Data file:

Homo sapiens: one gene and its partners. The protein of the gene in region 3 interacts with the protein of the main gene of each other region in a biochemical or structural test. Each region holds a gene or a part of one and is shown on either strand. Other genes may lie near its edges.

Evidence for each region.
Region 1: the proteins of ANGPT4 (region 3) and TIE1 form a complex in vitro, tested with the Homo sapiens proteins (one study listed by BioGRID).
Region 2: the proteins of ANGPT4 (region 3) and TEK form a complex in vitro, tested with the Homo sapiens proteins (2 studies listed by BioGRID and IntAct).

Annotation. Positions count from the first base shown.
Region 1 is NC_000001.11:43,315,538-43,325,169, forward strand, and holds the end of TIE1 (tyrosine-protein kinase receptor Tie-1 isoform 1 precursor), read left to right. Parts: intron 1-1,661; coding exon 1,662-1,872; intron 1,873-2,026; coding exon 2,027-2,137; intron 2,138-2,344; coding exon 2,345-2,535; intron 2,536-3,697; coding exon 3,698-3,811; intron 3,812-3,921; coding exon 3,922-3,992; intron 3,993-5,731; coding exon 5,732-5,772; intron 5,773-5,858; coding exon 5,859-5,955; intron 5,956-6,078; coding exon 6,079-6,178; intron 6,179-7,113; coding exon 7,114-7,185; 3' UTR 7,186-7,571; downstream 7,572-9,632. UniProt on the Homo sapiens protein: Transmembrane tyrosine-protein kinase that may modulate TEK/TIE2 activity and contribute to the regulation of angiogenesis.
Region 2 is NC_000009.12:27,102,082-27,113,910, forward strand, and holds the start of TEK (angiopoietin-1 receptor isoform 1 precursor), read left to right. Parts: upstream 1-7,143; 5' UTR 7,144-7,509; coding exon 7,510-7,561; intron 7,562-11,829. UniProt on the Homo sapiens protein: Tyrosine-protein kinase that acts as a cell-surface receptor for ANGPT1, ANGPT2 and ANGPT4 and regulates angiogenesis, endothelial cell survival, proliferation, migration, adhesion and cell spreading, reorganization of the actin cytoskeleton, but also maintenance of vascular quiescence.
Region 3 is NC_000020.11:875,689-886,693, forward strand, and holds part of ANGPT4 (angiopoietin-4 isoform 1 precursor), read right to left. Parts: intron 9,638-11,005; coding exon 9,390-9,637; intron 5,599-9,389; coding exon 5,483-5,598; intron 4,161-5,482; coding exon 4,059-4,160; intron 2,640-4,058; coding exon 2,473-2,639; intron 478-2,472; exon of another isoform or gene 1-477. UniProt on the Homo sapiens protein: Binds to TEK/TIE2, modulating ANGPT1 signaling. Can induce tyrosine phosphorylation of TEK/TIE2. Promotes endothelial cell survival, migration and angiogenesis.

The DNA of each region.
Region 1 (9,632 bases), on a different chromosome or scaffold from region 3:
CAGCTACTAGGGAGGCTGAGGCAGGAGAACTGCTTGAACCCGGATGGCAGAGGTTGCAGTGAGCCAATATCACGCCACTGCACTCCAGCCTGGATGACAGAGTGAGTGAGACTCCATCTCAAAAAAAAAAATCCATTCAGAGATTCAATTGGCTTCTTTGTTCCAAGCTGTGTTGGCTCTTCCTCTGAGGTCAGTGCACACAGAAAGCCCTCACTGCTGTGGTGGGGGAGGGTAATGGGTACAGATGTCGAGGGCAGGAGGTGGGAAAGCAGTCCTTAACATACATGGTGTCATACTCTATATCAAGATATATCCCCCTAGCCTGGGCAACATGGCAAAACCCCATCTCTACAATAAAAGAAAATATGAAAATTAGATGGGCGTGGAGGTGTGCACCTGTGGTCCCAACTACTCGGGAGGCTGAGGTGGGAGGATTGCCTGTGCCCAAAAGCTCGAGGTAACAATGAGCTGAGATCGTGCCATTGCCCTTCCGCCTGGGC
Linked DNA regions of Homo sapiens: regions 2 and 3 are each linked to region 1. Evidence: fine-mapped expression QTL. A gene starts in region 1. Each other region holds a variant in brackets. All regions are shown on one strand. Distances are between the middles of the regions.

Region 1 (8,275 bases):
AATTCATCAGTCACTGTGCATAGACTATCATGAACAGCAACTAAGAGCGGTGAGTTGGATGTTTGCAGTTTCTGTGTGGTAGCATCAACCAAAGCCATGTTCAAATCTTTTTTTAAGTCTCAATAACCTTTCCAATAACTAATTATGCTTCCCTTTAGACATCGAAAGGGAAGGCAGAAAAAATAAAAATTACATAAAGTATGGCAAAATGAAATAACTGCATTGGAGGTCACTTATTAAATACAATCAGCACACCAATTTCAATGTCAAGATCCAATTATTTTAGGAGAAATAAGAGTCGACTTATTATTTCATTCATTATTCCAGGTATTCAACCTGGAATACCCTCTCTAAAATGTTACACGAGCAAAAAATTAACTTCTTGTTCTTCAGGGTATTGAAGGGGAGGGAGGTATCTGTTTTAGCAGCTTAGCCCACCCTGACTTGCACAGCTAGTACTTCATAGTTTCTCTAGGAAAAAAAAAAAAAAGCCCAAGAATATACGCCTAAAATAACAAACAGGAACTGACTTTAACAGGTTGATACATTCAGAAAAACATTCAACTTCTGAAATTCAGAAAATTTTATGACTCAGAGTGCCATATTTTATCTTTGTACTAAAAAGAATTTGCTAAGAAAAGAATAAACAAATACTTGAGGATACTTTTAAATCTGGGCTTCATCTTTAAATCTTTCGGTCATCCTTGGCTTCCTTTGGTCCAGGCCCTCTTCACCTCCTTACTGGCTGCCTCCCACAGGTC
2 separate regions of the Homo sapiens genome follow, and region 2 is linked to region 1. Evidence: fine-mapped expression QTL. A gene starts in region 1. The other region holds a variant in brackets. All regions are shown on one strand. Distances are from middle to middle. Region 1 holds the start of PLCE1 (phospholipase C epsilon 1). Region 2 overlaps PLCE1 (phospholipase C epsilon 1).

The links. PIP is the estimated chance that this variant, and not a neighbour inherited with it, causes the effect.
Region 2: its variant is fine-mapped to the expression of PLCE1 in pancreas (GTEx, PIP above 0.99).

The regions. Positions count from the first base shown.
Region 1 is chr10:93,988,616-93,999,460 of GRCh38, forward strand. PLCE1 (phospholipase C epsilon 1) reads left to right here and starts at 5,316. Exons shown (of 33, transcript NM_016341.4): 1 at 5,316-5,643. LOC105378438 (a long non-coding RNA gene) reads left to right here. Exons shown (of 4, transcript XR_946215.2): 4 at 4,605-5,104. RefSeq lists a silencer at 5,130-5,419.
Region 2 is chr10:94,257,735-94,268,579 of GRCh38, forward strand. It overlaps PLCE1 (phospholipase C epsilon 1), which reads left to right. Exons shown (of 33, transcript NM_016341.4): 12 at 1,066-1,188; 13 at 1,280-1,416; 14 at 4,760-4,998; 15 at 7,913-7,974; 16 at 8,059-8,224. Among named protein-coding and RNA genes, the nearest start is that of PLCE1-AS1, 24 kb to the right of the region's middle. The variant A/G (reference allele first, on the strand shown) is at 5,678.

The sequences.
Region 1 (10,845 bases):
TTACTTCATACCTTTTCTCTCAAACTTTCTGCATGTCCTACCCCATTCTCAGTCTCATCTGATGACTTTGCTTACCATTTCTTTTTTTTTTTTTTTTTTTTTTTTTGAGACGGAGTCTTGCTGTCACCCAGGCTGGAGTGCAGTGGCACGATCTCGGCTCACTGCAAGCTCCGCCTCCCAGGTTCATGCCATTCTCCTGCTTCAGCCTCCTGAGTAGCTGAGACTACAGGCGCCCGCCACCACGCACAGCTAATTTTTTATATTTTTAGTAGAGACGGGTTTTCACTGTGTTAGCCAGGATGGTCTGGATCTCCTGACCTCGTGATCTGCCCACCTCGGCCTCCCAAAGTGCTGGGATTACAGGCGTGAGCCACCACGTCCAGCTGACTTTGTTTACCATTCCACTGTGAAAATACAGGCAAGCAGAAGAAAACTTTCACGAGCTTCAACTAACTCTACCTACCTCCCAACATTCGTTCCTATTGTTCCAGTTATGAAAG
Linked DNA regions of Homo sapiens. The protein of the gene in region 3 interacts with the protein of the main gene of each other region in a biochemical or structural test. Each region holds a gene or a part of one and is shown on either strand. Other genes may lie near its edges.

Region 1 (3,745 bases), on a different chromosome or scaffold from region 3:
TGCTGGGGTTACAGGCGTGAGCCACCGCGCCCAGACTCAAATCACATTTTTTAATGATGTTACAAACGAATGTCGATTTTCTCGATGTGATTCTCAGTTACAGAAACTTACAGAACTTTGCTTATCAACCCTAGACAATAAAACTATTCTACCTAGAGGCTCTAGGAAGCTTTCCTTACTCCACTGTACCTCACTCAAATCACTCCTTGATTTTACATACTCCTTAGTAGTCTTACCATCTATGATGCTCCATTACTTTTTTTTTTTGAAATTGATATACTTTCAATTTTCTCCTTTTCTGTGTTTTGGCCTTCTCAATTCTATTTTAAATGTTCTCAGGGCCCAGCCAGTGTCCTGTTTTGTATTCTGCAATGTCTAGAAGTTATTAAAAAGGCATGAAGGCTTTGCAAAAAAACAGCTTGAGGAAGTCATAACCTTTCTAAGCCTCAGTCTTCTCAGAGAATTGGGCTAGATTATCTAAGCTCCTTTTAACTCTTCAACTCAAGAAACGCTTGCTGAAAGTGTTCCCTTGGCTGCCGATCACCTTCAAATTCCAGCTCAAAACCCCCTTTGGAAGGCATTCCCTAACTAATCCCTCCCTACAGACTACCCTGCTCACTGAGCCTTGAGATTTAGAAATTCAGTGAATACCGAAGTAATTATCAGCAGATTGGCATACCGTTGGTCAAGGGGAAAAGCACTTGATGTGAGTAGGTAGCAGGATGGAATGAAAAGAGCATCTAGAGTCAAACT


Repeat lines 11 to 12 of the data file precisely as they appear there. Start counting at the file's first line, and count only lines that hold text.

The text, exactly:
CAGCTACTAGGGAGGCTGAGGCAGGAGAACTGCTTGAACCCGGATGGCAGAGGTTGCAGTGAGCCAATATCACGCCACTGCACTCCAGCCTGGATGACAGAGTGAGTGAGACTCCATCTCAAAAAAAAAAATCCATTCAGAGATTCAATTGGCTTCTTTGTTCCAAGCTGTGTTGGCTCTTCCTCTGAGGTCAGTGCACACAGAAAGCCCTCACTGCTGTGGTGGGGGAGGGTAATGGGTACAGATGTCGAGGGCAGGAGGTGGGAAAGCAGTCCTTAACATACATGGTGTCATACTCTATATCAAGATATATCCCCCTAGCCTGGGCAACATGGCAAAACCCCATCTCTACAATAAAAGAAAATATGAAAATTAGATGGGCGTGGAGGTGTGCACCTGTGGTCCCAACTACTCGGGAGGCTGAGGTGGGAGGATTGCCTGTGCCCAAAAGCTCGAGGTAACAATGAGCTGAGATCGTGCCATTGCCCTTCCGCCTGGGC
Linked DNA regions of Homo sapiens: regions 2 and 3 are each linked to region 1. Evidence: fine-mapped expression QTL. A gene starts in region 1. Each other region holds a variant in brackets. All regions are shown on one strand. Distances are between the middles of the regions.